- John Clayton, NFL senior writer
- 0 Shares
Pittsburgh Steelers president Art Rooney II, angry about recent off-field problems involving his players, made it clear Thursday afternoon that the organization is ready to discipline quarterback Ben Roethlisberger.
Reading between the lines, you can deduce that Roethlisberger is probably heading toward a suspension, possibly two to four games. Commissioner Roger Goodell is reviewing how Roethlisberger violated the league's player conduct policy with two incidents involving women. Although neither incident led to criminal charges, Roethlisberger clearly has put his Steelers career in jeopardy because of his off-field behavior.
Roethlisberger has two strikes against him in the eyes of Steelers ownership. The next off-field incident will be strike three, likely leading to a trade or release.
That point was made clear Sunday night when the Steelers dumped wide receiver Santonio Holmes, Roethlisberger's best young wide receiver. Once the Steelers found out Holmes violated the substance abuse policy, the Steelers considered that offense his third strike. Holmes also has a domestic violence incident and a marijuana charge in his past. According to sources, the Rooney family gathered a few front-office people and doled out the phone numbers for 28 teams -- every NFL team except those in the AFC North. Those involved were ordered to call those teams and ask if any were willing to give the Steelers a draft choice for Holmes.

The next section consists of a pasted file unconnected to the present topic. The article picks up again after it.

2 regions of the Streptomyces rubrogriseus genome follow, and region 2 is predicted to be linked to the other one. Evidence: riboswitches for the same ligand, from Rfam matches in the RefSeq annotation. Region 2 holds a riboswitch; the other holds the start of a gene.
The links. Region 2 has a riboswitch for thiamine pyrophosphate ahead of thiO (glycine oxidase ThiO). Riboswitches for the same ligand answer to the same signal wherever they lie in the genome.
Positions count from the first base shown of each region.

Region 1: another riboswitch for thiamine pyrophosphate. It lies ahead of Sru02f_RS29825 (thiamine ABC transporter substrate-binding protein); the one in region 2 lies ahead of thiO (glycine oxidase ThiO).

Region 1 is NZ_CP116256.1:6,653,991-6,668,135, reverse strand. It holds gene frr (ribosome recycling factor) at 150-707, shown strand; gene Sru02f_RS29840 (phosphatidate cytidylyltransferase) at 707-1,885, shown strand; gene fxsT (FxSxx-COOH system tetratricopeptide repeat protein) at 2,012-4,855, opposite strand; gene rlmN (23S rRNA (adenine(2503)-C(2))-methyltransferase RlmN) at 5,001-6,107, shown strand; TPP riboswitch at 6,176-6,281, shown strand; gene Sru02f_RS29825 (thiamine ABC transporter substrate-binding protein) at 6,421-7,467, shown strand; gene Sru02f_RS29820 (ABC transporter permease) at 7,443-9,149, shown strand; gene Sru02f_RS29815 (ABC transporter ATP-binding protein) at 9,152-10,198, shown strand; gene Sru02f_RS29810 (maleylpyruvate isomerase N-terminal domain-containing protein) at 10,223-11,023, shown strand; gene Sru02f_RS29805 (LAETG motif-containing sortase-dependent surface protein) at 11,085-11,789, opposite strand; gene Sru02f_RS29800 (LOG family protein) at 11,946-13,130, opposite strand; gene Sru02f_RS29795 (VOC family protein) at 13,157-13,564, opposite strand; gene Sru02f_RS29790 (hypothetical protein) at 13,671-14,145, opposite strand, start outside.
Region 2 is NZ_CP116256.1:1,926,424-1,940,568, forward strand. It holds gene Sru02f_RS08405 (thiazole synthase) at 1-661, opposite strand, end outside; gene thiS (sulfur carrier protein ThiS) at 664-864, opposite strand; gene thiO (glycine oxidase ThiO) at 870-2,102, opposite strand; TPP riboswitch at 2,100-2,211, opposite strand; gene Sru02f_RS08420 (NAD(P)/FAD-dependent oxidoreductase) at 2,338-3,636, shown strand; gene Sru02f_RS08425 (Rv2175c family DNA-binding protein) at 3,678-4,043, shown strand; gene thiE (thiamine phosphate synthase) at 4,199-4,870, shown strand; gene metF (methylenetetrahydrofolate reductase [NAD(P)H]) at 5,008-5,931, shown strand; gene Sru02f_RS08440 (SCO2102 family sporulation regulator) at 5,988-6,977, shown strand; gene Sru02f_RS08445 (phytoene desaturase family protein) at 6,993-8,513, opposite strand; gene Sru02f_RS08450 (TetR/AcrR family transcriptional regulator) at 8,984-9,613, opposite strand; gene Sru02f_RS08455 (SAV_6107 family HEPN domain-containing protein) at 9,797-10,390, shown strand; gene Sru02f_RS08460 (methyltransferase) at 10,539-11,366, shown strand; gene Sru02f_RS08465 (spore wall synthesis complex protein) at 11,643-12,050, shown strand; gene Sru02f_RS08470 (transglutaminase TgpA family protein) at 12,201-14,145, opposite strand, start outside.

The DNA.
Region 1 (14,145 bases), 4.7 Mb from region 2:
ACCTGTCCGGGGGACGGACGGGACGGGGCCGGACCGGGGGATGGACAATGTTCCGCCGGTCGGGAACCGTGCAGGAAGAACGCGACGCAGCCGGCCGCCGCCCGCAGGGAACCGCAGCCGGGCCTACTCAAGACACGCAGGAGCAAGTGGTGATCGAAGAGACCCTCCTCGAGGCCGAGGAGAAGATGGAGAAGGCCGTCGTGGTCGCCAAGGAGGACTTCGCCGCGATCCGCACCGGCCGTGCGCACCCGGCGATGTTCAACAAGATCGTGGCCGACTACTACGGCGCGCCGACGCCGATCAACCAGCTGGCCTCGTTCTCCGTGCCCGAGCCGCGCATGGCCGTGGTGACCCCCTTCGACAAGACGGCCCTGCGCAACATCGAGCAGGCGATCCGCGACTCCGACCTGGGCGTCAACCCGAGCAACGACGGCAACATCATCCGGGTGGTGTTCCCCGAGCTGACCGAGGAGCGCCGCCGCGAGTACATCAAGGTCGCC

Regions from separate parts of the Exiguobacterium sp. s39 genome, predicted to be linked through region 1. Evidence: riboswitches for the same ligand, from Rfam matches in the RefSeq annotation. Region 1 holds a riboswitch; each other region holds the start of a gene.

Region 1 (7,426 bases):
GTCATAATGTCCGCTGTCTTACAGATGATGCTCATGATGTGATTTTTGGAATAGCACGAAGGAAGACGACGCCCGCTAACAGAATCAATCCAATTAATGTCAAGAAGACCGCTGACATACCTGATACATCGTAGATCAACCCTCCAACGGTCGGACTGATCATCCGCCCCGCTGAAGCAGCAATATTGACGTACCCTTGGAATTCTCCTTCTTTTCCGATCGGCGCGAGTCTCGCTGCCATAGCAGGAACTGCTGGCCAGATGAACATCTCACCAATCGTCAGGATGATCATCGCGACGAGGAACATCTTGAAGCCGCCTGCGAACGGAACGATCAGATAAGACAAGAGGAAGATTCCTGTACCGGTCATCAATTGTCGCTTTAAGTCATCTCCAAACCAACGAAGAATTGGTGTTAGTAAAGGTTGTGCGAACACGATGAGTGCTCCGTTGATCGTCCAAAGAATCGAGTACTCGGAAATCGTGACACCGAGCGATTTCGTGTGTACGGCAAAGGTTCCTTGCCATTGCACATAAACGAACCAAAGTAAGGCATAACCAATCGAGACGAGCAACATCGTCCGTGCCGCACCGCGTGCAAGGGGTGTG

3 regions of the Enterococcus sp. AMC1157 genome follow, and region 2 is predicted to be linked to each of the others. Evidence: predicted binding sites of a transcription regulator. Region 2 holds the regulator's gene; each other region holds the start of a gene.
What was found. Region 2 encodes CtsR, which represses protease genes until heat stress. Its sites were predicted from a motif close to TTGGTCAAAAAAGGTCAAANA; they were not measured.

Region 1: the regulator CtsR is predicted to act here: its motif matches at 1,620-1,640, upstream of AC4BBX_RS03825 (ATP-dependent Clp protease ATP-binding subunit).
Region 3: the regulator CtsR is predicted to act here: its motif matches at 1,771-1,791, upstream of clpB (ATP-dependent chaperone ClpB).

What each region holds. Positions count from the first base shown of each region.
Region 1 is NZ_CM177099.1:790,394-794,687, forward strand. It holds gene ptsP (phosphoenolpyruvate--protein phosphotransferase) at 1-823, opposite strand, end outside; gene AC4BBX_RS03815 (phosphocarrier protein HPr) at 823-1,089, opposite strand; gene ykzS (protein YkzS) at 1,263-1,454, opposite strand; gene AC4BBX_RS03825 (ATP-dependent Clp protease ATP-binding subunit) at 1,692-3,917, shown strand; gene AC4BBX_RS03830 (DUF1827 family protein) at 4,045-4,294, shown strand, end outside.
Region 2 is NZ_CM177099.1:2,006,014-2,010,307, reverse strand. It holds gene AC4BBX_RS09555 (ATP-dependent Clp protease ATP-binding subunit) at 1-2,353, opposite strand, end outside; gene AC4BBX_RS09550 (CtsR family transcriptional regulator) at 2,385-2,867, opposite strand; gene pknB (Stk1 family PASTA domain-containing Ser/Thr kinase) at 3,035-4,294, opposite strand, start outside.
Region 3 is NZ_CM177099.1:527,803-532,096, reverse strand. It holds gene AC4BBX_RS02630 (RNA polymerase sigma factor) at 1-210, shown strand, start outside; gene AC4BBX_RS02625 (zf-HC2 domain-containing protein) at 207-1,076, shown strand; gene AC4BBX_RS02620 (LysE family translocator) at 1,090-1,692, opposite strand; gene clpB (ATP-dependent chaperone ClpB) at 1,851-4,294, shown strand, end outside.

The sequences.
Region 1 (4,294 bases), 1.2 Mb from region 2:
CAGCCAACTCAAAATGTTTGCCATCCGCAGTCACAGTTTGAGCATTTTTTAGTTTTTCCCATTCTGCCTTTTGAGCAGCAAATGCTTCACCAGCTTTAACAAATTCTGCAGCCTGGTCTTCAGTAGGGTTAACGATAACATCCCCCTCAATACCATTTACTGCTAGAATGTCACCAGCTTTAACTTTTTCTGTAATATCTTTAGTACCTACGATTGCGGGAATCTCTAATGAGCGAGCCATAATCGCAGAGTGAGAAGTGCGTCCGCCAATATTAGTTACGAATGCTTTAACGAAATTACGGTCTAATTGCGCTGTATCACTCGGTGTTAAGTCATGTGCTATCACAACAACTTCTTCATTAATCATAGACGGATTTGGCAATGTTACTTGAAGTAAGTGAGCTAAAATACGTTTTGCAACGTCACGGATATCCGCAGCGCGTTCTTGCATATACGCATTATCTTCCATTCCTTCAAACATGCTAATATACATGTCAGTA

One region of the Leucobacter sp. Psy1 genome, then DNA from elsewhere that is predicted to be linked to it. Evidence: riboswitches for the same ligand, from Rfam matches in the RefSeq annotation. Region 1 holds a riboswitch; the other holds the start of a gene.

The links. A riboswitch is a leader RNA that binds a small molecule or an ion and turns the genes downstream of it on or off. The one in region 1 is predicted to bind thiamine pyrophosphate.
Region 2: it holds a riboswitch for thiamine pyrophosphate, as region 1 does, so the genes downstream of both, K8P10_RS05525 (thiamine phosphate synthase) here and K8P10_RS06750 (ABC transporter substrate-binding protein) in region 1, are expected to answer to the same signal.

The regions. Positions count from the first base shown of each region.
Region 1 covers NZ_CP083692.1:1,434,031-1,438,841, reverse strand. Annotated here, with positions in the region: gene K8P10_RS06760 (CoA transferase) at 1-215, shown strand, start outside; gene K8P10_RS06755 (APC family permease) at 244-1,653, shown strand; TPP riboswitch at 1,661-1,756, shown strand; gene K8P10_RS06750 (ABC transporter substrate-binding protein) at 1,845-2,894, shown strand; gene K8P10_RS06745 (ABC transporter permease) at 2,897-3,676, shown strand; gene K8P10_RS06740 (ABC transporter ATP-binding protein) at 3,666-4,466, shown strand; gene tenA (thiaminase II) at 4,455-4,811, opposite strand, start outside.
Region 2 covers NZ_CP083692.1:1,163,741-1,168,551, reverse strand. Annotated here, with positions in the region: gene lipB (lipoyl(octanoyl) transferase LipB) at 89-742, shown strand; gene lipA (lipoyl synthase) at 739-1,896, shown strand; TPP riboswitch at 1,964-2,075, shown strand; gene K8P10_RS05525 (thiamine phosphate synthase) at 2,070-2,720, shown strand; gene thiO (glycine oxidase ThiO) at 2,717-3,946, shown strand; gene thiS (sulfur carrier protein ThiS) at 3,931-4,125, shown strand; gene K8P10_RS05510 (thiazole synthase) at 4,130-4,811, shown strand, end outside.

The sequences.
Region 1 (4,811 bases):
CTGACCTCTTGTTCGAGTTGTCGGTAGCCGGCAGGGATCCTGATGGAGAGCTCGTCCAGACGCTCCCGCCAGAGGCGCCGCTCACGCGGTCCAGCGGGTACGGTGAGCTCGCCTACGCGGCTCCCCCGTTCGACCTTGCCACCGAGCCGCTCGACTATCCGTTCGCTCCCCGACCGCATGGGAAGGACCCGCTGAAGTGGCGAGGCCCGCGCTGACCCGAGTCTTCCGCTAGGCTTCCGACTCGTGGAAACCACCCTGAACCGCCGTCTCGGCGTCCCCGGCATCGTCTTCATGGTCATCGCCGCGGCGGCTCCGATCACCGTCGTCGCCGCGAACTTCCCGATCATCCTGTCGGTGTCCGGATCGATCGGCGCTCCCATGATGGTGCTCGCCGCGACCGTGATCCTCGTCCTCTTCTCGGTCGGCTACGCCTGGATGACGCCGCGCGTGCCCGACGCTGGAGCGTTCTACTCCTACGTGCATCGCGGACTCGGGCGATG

Had the New York Jets not stepped up and offered a fifth-round choice, Holmes reportedly would have been cut.
If there's another negative Roethlisberger incident, expect the quarterback to be gone, too.
A former district attorney, Rooney was succinct in describing how the Steelers are handling their star quarterback. First, they are willing to suspend him for a number of games even if it means opening the season with a loss or two. The Steelers were willing to weaken the offense by getting rid of Holmes, making an example of him. They are equally willing to go without Roethlisberger for an unlimited number of games. But like a good attorney, Rooney is building a case against him.
Even though there is no salary cap, Roethlisberger has $12.8 million of signing bonus proration still attached to his contract. If he were to be released for cause, the Steelers would have the chance to recoup some of that money. Holmes had only $890,000 remaining, a number that wasn't large enough to affect the organization. Dumping Holmes -- though difficult from the personnel sense -- was easy. But the Roethlisberger situation goes beyond money. The Rooney family realizes the quarterback's value to the team, but is not willing to suffer another embarrassment.
Roethlisberger has been allowed to rejoin the team in offseason workouts. In past years, he attended the mandatory offseason sessions but skipped a lot of the voluntary work. The Rooneys are giving him a chance to win back his teammates. Later, they will see if he can win back some of the lost fans. That's why trading him now -- which according to sources was one many options discussed internally -- isn't an option.
For now, Roethlisberger has one more chance. How he handles it will determine whether or not he completes the final six years of a contract that runs through 2015.
John Clayton, a recipient of the Pro Football Hall of Fame's McCann Award for distinguished reporting, is a senior writer for ESPN.com.
Ben Roethlisberger has two strikes against him in the eyes of Steelers ownership. The next off-field incident will be strike three, likely leading to a trade or release, John Clayton writes.